Image: Kanha Meadows
India Tourism
"My favorite place in India is probably the Kanha Meadows," says Toby Sinclair, a veteran conservationist who estimates that he has seen more than 300 tigers, many at this reserve. "I parked under a tree in one of the clearings to have a sleep, and I woke to find a tiger lying about ten yards away. We just looked at each other and then she got up and walked in front of my vehicle and off into the forest," says Sinclair.
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updated 8/30/2007 3:36:27 PM ET 2007-08-30T19:36:27

Consider this: all of India receives just the same number of visitors in a year as the Metropolitan Museum of Art in Manhattan.

According to A.R. Ghanashyam, India’s Deputy Consul General based in New York, India receives just five million international tourists per year, most of them making predictable journeys to tourist icons like the Taj Mahal.

It’s fair to say that many of the country’s spectacular monuments, cities and natural wonders remain largely unseen.

India’s tourism potential is enormous and the statistics bear this out. Just look at the most recent 2005 archaeological survey listing visitor numbers to significant sites. The ever-popular Taj Mahal received 593,637 international visitors and 364,997 locals over the year. Yet, in the same period, Mariam’s tomb — a mini Taj Mahal that’s the last resting place of the Mughul emperor Akbar’s wife — also located at Agra, received just 43 visitors.

India’s economy is hotter than a vindaloo and domestic tourists — namely the 250 million-strong middle class — are demanding improved infrastructure, which in turn benefits international visitors. India has the second largest road network on Earth (next to the U.S.) but many roads and airstrips are in poor condition.

Now, according to Ghanashyam, the rising demand for accommodation across the regions is spurring massive improvements in many crucial areas.

No one is pretending that travel throughout India has suddenly become seamless. “On the contrary, many of India’s UNESCO World Heritage Sites have been well preserved precisely because the access is difficult,” says Junko Okahashi, UNESCO’s Paris-based assistant program specialist. Traveling between states is frequently more akin to traveling between countries. “We have 22 official languages and 4000 dialects. When you travel from one state to another the language, dress, people, food, culture… all this changes,” says Ghanashyam.

It’s not surprising then that entire states in the Himalayas or in far-flung regions near Bangladesh have been completely overlooked for centuries.

In short, India is a vast country of unexplored treasures with wide ranging appeal. For this list we consulted experts both inside and outside the country. We talked to foreign correspondents and filmmakers like Kris Cheppaikode who has worked closely with Indian New Wave director Jayaraaj. We spoke with specialist luxury tour operator Carol Cambata, President of Greaves Travel, as well as tiger conservationist and wildlife documentarian Toby Sinclair, who has hundreds of tiger sightings and more than 30 years' experience under his belt. We chatted with yoga lovers and concierges and talked extensively with UNESCO representatives and diplomats like Ghanashyam (who freely admits to loving India even if it wasn’t his job to do so). “There are hundreds of places I could list. We could be here until tomorrow,” he says. Unfortunately our list is restricted to just 25 underrated tourist attractions.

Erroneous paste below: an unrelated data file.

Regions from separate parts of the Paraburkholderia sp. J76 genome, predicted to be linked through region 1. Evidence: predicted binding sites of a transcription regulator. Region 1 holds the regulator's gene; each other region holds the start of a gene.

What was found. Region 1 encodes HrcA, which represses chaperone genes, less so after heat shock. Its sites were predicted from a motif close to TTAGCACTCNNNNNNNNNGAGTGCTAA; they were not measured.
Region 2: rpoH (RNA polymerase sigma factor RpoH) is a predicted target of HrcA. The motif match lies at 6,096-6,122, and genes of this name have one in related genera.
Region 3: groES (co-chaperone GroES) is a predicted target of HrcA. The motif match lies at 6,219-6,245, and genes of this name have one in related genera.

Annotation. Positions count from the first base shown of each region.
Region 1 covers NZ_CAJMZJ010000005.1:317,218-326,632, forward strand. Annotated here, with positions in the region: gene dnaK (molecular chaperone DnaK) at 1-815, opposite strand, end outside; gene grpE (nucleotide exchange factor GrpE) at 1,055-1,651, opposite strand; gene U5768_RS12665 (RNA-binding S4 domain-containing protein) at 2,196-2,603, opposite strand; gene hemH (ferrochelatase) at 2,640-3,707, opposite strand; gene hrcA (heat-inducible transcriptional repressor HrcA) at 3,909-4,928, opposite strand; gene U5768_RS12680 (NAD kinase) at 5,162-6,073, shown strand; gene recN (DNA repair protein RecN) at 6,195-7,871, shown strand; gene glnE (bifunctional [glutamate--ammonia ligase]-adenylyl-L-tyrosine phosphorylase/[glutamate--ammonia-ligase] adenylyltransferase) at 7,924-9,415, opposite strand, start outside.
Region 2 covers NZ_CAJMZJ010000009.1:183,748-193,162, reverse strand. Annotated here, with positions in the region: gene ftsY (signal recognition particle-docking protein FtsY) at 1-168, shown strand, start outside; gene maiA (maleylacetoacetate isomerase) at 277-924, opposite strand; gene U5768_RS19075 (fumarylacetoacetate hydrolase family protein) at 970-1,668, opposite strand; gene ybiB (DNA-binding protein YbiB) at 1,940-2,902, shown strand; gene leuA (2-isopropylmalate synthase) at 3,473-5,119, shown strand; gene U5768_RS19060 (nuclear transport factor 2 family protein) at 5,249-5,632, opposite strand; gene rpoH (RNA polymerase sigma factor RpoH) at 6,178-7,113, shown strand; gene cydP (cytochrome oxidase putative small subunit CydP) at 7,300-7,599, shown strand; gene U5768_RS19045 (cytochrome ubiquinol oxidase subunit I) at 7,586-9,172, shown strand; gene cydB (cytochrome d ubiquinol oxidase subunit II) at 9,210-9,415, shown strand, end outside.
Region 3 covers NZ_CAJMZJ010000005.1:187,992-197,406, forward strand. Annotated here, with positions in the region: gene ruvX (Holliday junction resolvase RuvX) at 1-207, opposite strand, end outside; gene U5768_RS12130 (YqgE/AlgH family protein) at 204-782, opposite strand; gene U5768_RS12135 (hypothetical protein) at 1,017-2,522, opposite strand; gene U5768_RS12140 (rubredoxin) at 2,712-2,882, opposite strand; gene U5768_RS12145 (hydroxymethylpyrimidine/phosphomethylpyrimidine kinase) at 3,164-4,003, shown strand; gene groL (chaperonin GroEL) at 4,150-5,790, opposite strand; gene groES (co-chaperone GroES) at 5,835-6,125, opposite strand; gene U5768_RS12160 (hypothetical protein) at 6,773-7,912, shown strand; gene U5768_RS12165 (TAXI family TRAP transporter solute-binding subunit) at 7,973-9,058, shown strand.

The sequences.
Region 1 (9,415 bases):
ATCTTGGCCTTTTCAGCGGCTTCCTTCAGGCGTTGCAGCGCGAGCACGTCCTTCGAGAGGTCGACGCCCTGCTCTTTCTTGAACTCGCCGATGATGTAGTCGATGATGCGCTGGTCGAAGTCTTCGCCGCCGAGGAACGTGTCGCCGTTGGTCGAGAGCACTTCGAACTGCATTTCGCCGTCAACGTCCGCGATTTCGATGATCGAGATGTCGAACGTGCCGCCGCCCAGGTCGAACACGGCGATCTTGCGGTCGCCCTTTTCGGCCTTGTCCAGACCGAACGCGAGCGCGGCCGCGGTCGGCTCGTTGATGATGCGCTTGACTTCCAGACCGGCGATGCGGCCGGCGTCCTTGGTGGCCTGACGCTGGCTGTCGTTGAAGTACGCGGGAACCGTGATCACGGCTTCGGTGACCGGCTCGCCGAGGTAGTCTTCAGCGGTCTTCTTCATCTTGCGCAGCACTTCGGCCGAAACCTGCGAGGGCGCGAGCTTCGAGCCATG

Image: Buddhist Monuments at Sanchi
Nitya Jacob  /  iStock
It's hardly surprising that UNESCO's Okahashi felt that the Buddhist Monuments at Sanchi were terribly underrated. In spite of being the oldest Buddhist sanctuary on Earth, dating back to the first century B.C., she says it is still rarely visited. "It's a remarkable site in a very good state of conservation but not very famous by general standards."
Given the country’s rich history, India’s monuments feature heavily, but the examples cited here are also remarkably untouched. You certainly won’t find yourself adrift in a sea of fellow tourists.

Our list includes a spectacular river with more water than the mighty Ganges, and wildlife parks teeming with tigers and tens of thousands of wild elephants. There are some unusual inclusions and exclusions: iconic luxury train journeys like the Palace on Wheels have been passed over in favor of traditional steam locomotives with oodles of charm, while a quirky yoga retreat makes the list partly for its strange geographic features.

Image: Monuments at Hampi
Mikhail Nekrasov  /  Shutterstock
"Access to Hampi is difficult but it's a very beautiful site," says UNESCO's Junko Okahashi.
Some of our experts nominated entire states, ignored by development and now on the cusp of becoming eco-tourism hotspots. Another knowing source nominated a transparent hotel favored by expats for its nod to Western decadence. Our list of 25 underrated tourist attractions is eclectic, colorful, and a bit chaotic ... just like India.

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